I’m not a prescriptivist when it comes to language. That is, when a foreign-speaking missionary comes home from a mission correcting everyone’s grammar, people are correct (imo) to be turned off by it (this usually assumes, as prescriptivists have throughout time, that English should work like Latin, Greek, or some other language). This “correct” English itself would have been considered a bastardization not too terribly long ago. Split infinitives don’t bother me (though I try to really not use them), and I’m even okay with everyone bringing their books. You’ll hear me gleeflully postpositioning prepositions, at least when appropriate to the audience I’m speaking to, and I’ve certainly transitioned to verbing nouns.
But there are some things that I’d like to correct, for reasons other than to preserve grammar.*
Public enemy #1: “Processeez”: Continue reading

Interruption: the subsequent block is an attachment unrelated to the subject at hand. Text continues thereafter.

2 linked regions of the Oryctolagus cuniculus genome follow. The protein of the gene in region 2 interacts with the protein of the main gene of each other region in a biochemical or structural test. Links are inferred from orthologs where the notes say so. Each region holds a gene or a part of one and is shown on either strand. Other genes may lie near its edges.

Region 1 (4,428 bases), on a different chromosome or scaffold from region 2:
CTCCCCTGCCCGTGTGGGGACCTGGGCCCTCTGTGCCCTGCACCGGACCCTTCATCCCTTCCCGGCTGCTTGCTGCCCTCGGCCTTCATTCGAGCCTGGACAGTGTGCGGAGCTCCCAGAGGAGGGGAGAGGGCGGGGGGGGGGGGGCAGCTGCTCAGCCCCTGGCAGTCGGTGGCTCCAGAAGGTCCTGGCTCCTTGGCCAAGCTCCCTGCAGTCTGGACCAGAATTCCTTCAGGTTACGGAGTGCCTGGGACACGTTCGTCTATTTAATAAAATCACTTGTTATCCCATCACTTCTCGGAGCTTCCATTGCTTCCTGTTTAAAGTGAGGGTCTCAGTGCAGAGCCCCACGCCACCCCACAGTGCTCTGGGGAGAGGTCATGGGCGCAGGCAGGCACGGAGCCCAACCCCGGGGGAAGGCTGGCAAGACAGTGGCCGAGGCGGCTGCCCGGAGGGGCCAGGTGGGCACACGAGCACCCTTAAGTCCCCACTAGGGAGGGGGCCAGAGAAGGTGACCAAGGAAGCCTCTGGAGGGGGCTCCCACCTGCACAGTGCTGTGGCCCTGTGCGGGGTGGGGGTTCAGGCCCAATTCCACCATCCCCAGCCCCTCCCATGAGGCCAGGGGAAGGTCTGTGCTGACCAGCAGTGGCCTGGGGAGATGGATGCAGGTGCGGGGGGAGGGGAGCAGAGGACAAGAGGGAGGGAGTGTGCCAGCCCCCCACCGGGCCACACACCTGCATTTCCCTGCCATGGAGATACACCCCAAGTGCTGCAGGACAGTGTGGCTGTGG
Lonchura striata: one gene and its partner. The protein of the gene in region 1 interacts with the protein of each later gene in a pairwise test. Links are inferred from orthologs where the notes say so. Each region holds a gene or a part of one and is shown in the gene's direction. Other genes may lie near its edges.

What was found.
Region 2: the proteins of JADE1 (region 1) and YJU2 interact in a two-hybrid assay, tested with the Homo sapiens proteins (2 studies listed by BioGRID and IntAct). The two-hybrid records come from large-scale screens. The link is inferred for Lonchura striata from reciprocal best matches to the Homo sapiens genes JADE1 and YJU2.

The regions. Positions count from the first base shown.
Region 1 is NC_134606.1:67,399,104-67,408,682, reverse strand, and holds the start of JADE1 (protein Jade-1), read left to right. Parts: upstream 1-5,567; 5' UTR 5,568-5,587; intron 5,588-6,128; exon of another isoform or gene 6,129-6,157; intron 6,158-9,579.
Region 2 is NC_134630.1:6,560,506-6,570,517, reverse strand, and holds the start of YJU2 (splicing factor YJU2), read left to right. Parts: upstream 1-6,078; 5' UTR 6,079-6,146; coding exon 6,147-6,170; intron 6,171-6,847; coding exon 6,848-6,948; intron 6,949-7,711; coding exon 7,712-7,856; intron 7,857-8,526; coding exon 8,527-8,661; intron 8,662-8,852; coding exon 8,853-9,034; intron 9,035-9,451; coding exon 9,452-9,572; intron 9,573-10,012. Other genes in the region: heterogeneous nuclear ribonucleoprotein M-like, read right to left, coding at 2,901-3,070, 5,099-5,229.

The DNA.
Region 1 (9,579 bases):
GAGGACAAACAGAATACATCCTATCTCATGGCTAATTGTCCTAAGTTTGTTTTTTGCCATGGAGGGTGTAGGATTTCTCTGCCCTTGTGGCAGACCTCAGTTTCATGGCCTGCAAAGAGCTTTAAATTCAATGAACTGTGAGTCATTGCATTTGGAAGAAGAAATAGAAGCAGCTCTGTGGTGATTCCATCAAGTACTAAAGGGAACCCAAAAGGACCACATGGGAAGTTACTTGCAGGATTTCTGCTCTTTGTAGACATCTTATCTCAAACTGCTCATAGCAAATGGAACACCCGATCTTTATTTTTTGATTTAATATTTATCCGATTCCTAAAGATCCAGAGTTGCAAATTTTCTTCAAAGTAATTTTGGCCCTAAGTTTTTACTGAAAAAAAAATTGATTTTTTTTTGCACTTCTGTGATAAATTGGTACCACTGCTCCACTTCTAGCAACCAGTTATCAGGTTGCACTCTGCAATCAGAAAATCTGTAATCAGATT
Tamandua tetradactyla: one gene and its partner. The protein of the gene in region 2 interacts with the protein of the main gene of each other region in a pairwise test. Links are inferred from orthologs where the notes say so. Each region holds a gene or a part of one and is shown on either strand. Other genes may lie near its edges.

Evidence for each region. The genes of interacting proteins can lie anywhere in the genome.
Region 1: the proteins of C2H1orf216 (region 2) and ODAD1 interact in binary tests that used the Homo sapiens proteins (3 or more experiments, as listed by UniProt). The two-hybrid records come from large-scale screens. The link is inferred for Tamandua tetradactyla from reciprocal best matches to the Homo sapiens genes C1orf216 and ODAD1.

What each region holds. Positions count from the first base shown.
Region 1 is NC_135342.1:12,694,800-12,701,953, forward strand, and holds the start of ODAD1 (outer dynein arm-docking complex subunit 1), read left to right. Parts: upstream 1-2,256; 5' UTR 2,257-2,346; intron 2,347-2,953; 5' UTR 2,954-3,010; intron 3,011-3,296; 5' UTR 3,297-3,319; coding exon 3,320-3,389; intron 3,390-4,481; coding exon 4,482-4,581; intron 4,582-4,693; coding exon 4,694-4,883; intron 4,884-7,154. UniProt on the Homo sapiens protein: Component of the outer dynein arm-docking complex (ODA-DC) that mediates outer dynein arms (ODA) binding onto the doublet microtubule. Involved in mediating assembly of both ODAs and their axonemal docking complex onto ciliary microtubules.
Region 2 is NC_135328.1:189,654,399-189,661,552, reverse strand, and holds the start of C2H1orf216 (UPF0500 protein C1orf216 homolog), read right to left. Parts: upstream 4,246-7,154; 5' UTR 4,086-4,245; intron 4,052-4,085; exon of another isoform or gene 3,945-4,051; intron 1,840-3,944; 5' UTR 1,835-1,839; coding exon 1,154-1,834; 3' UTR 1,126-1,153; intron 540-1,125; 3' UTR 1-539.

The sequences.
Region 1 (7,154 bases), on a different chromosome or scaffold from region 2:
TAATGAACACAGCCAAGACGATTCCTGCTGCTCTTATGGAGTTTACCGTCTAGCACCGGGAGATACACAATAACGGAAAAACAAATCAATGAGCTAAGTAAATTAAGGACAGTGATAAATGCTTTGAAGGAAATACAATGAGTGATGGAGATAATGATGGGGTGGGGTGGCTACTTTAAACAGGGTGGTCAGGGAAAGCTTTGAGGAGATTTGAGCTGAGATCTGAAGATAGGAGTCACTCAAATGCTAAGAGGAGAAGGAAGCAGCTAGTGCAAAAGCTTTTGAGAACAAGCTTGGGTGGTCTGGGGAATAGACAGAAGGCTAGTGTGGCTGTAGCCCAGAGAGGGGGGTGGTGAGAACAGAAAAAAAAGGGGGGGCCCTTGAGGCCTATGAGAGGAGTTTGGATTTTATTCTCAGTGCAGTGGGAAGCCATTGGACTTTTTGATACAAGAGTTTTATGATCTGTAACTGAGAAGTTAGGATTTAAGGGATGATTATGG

SCANDAL! Read on for details…
Given the many posts in the ‘nacle devoted to Sunday’s 30-year anniversary of the priesthood ban, I was surprised at the lack of attention given the anniversary in the Provo-based Daily Herald. Saturday, June 7th’s paper had a small (one-column) below-the-fold article noting the anniversary, while just under the Daily Herald’s logo at the top of the paper was a giant headline announcing the “Life and Style” section’s full-page article on Mack Wilberg’s taking the helm of the Tabernacle Choir. I do believe more was done in the online version, but given the way this particular newspaper pitches to the LDS crowd, I find the lack of attention curious. Do they assume their readers would be upset by too much attention? Uninterested?
And I wonder if this seeming stance is at all related to perceptions promulgated recently by BYU’s top Religious Education professors in a discussion to air on KBYU this Sunday morning. They appear to defend (create?) a doctrinal basis for the priesthood ban. This was called to the ‘Nacle’s attention by David G at Juvenile Instructor. In the discussion that ensued, a call was made to petition KBYU not to broadcast the episode.
I don’t want to poach discussion from JI. [Go there and participate!] What I want to ask is what perspective is this answering? Does this represent tangible residues lingering from the Priesthood Ban, residues that the church has tried to denounce? Is it an attempt to counter the arguments that Brigham Young and Joseph Smith were simply racist?